However, this proved to be some sort of a dead end. There are so many regional variants that the general principle “pars pro toto” is compromised. So, taking this into account, I have decided to look into the production of the blade and variants of attaching handles to see if there are similarities that I can group into. The archaeometallurgical approach is not my invention, it has a history of its own since the 1960s. The main idea in this approach is that there were certain technologies that allowed master bladesmiths to produce quality blades with available material. Taking several strips of steel of varying hardness (that is of various carbon content in the metal) and through physical manipulations (that is twisting, bending or winding) they can be welded together and the carbon content becomes more or less uniform through this newly created steel. This technology is known as pattern welding. The metal that is created through this technology might be the best quality metal for sword production that is springy, durable and light. Even though the technology was known it was not easy to produce such material and therefore it was still rare and very valuable. Therefore, only certain parts (usually the central part of the blade) were made from this kind of metal and other parts (like the edges of the blade) could have been added by welding to the central core. Less sophisticated technologies like welding several strips of steel (and iron) into one blade without pattern welding might have been employed as well. The biggest problem though is that these manipulations are not clearly seen on visual inspection of the blade. Usually, the blades were polished to cover the unattractive-looking welding lines, or they were covered through time by the products of corrosion or the conservation materials in the museum. That is where roentgenography comes in handy to see the technological aspects of blade production. Therefore, this was the main goal of the survey that I made with the help of the Dissertation Grant. The roentgenographic survey of the metal items requires different instruments than those for medical purposes. Such equipment was available in Pranas Gudynas’ Restoration Centre which is a part of the Lithuanian National Art Museum. Surveying was not an easy endeavor, as there were technical issues with this new equipment. More of a challenge was setting up the equipment that would provide the best quality images as such a task was never done in Lithuania. This project became the largest of a kind in Lithuania. The Grant allowed me to make 67 roentgenograms and I have added more than 30 from other sources as well. So, more than a hundred images were acquired basically covering all the swords that can be roentgenographed in Lithuanian museums. Now I am examining these images millimeter by millimeter to find the pattern-welding, welding lines and other additional information that can be noted in these images. It will take me about a year to analyze and systemize all the information.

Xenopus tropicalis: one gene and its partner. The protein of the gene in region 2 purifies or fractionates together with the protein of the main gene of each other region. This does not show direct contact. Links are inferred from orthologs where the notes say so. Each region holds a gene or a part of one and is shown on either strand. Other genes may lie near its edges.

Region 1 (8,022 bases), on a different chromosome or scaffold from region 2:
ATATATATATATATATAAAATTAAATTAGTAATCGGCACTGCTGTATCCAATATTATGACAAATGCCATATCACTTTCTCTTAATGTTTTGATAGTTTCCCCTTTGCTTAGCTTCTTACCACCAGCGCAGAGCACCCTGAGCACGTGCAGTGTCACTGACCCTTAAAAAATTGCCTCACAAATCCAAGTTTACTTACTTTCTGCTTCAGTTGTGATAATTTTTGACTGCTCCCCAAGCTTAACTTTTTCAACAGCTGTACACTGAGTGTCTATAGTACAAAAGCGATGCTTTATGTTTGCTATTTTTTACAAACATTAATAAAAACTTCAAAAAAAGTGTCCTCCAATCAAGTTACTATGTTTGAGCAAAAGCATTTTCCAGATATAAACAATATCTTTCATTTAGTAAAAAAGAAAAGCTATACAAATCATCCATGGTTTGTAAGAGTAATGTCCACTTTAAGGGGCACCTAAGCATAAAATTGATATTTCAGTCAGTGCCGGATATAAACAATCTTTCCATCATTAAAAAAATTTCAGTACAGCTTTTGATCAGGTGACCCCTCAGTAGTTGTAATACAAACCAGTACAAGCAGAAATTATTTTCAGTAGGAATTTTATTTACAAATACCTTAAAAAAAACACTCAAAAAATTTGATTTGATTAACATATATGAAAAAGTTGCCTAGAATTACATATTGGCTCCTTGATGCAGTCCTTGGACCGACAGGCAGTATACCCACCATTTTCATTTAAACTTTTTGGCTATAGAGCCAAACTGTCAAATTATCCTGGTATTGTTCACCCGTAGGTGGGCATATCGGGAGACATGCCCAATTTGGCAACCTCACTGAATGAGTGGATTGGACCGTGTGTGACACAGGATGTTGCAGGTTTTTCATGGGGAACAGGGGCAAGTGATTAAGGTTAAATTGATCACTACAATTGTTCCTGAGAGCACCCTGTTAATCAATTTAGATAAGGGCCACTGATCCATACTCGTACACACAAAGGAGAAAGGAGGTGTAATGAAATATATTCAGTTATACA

Two more things could be seen in the imagery that makes this project even more valuable. Roentgenographs show also the method of attaching the handle. In many cases, this attachment is very simple – the attachable parts (cross guard, grip and pommel) are passed through their holes onto a blade’s tang and the very tip of the blade’s tang is beaten over the rest of the handle to rivet the whole handle in place. However, there are more sophisticated – pommels that could have up to 7 parts that require additional pins to attach them. These pins were hidden inside the pommel and could not be observed through visual inspection. Therefore, only a roentgenographic survey allowed us to see how these pommels were attached.